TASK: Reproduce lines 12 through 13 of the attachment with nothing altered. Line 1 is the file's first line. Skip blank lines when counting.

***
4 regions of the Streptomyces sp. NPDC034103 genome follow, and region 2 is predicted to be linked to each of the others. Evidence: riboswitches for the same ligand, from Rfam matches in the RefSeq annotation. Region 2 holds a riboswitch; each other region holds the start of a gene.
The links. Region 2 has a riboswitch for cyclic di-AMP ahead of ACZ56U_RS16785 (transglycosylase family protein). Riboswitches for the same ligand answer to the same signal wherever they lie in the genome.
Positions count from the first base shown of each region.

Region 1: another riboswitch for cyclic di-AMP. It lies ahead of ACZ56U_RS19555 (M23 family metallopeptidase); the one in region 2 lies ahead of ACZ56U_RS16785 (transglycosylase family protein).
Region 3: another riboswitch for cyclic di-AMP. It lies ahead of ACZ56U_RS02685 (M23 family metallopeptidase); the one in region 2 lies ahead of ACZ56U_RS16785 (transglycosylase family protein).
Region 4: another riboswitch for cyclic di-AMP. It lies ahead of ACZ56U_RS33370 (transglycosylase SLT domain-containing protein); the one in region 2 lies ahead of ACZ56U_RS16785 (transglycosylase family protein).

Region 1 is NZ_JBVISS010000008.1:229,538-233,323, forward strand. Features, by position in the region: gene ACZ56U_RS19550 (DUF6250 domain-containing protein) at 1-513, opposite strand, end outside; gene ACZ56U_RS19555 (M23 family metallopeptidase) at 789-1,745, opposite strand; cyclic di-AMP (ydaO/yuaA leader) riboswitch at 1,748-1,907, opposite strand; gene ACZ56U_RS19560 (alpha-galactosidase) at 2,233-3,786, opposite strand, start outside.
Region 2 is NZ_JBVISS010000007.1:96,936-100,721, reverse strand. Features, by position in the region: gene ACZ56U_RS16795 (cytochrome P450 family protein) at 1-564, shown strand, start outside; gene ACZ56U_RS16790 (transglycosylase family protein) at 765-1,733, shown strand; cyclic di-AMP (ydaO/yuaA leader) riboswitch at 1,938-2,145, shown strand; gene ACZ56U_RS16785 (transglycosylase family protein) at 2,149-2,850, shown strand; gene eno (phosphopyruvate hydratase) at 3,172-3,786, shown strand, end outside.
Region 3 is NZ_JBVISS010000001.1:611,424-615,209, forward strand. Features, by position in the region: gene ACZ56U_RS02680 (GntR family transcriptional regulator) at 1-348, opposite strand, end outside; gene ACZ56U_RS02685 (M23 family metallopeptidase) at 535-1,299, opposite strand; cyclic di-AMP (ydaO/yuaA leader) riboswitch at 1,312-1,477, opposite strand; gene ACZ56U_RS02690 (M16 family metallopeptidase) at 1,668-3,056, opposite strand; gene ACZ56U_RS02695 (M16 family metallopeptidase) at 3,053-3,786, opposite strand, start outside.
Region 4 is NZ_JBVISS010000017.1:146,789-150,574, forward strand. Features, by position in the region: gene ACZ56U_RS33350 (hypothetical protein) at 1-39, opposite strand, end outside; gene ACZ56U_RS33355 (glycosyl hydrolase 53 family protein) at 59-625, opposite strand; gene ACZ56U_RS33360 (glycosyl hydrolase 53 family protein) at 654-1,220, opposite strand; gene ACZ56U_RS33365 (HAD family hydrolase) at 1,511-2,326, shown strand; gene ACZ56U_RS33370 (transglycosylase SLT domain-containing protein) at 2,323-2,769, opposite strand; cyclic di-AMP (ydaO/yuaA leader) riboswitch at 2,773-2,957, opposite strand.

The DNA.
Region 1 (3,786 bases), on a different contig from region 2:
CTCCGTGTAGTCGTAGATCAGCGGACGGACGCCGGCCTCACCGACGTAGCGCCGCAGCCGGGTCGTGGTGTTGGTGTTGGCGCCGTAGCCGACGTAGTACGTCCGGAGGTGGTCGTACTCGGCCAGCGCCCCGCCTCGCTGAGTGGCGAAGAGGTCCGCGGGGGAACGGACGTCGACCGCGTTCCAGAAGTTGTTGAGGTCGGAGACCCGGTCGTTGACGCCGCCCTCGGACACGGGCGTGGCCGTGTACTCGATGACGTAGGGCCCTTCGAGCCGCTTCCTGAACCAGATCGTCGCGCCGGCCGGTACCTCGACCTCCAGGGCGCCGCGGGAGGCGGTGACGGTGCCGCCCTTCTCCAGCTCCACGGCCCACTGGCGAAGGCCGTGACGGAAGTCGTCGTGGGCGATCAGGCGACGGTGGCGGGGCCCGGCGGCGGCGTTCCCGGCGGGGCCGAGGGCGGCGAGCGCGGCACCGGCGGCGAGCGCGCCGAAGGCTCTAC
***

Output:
Region 1 (3,786 bases), on a different contig from region 2:
CTCCGTGTAGTCGTAGATCAGCGGACGGACGCCGGCCTCACCGACGTAGCGCCGCAGCCGGGTCGTGGTGTTGGTGTTGGCGCCGTAGCCGACGTAGTACGTCCGGAGGTGGTCGTACTCGGCCAGCGCCCCGCCTCGCTGAGTGGCGAAGAGGTCCGCGGGGGAACGGACGTCGACCGCGTTCCAGAAGTTGTTGAGGTCGGAGACCCGGTCGTTGACGCCGCCCTCGGACACGGGCGTGGCCGTGTACTCGATGACGTAGGGCCCTTCGAGCCGCTTCCTGAACCAGATCGTCGCGCCGGCCGGTACCTCGACCTCCAGGGCGCCGCGGGAGGCGGTGACGGTGCCGCCCTTCTCCAGCTCCACGGCCCACTGGCGAAGGCCGTGACGGAAGTCGTCGTGGGCGATCAGGCGACGGTGGCGGGGCCCGGCGGCGGCGTTCCCGGCGGGGCCGAGGGCGGCGAGCGCGGCACCGGCGGCGAGCGCGCCGAAGGCTCTAC